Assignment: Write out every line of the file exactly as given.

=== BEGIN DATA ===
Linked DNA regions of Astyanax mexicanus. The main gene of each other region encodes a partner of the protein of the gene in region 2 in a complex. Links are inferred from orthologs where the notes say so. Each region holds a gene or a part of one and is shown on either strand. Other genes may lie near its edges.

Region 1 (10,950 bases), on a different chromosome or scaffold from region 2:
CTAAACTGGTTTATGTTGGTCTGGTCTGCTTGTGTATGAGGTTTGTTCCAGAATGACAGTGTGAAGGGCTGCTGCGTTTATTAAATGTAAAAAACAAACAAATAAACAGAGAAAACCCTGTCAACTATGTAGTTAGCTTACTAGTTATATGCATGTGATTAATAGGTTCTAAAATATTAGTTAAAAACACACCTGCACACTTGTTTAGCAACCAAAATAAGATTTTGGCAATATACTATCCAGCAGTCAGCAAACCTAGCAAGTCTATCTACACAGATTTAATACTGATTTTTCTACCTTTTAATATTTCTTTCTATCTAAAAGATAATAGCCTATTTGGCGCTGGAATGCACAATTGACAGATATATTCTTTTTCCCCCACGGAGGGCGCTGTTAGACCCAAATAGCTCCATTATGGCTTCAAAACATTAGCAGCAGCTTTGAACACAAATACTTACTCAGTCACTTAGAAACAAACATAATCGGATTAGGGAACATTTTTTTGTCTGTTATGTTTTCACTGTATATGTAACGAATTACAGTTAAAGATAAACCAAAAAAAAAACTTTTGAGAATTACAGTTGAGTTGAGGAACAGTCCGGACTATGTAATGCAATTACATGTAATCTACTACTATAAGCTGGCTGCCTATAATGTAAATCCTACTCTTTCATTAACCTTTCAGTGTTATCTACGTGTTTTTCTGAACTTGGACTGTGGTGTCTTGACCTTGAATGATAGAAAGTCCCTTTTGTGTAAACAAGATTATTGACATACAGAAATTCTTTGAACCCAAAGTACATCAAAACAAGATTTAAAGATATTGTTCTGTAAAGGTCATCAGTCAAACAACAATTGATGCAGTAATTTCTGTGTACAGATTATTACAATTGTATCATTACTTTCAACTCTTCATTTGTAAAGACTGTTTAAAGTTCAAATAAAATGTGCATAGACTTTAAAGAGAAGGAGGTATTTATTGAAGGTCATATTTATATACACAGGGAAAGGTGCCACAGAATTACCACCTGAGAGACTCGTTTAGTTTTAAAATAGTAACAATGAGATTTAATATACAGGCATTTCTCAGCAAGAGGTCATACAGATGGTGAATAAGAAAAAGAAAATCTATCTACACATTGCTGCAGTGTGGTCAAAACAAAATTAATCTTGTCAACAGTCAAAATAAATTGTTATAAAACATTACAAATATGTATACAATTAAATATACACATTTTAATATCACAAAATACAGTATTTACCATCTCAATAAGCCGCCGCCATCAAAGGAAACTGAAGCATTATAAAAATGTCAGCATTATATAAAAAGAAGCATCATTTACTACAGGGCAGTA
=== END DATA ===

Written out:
Linked DNA regions of Astyanax mexicanus. The main gene of each other region encodes a partner of the protein of the gene in region 2 in a complex. Links are inferred from orthologs where the notes say so. Each region holds a gene or a part of one and is shown on either strand. Other genes may lie near its edges.

Region 1 (10,950 bases), on a different chromosome or scaffold from region 2:
CTAAACTGGTTTATGTTGGTCTGGTCTGCTTGTGTATGAGGTTTGTTCCAGAATGACAGTGTGAAGGGCTGCTGCGTTTATTAAATGTAAAAAACAAACAAATAAACAGAGAAAACCCTGTCAACTATGTAGTTAGCTTACTAGTTATATGCATGTGATTAATAGGTTCTAAAATATTAGTTAAAAACACACCTGCACACTTGTTTAGCAACCAAAATAAGATTTTGGCAATATACTATCCAGCAGTCAGCAAACCTAGCAAGTCTATCTACACAGATTTAATACTGATTTTTCTACCTTTTAATATTTCTTTCTATCTAAAAGATAATAGCCTATTTGGCGCTGGAATGCACAATTGACAGATATATTCTTTTTCCCCCACGGAGGGCGCTGTTAGACCCAAATAGCTCCATTATGGCTTCAAAACATTAGCAGCAGCTTTGAACACAAATACTTACTCAGTCACTTAGAAACAAACATAATCGGATTAGGGAACATTTTTTTGTCTGTTATGTTTTCACTGTATATGTAACGAATTACAGTTAAAGATAAACCAAAAAAAAAACTTTTGAGAATTACAGTTGAGTTGAGGAACAGTCCGGACTATGTAATGCAATTACATGTAATCTACTACTATAAGCTGGCTGCCTATAATGTAAATCCTACTCTTTCATTAACCTTTCAGTGTTATCTACGTGTTTTTCTGAACTTGGACTGTGGTGTCTTGACCTTGAATGATAGAAAGTCCCTTTTGTGTAAACAAGATTATTGACATACAGAAATTCTTTGAACCCAAAGTACATCAAAACAAGATTTAAAGATATTGTTCTGTAAAGGTCATCAGTCAAACAACAATTGATGCAGTAATTTCTGTGTACAGATTATTACAATTGTATCATTACTTTCAACTCTTCATTTGTAAAGACTGTTTAAAGTTCAAATAAAATGTGCATAGACTTTAAAGAGAAGGAGGTATTTATTGAAGGTCATATTTATATACACAGGGAAAGGTGCCACAGAATTACCACCTGAGAGACTCGTTTAGTTTTAAAATAGTAACAATGAGATTTAATATACAGGCATTTCTCAGCAAGAGGTCATACAGATGGTGAATAAGAAAAAGAAAATCTATCTACACATTGCTGCAGTGTGGTCAAAACAAAATTAATCTTGTCAACAGTCAAAATAAATTGTTATAAAACATTACAAATATGTATACAATTAAATATACACATTTTAATATCACAAAATACAGTATTTACCATCTCAATAAGCCGCCGCCATCAAAGGAAACTGAAGCATTATAAAAATGTCAGCATTATATAAAAAGAAGCATCATTTACTACAGGGCAGTA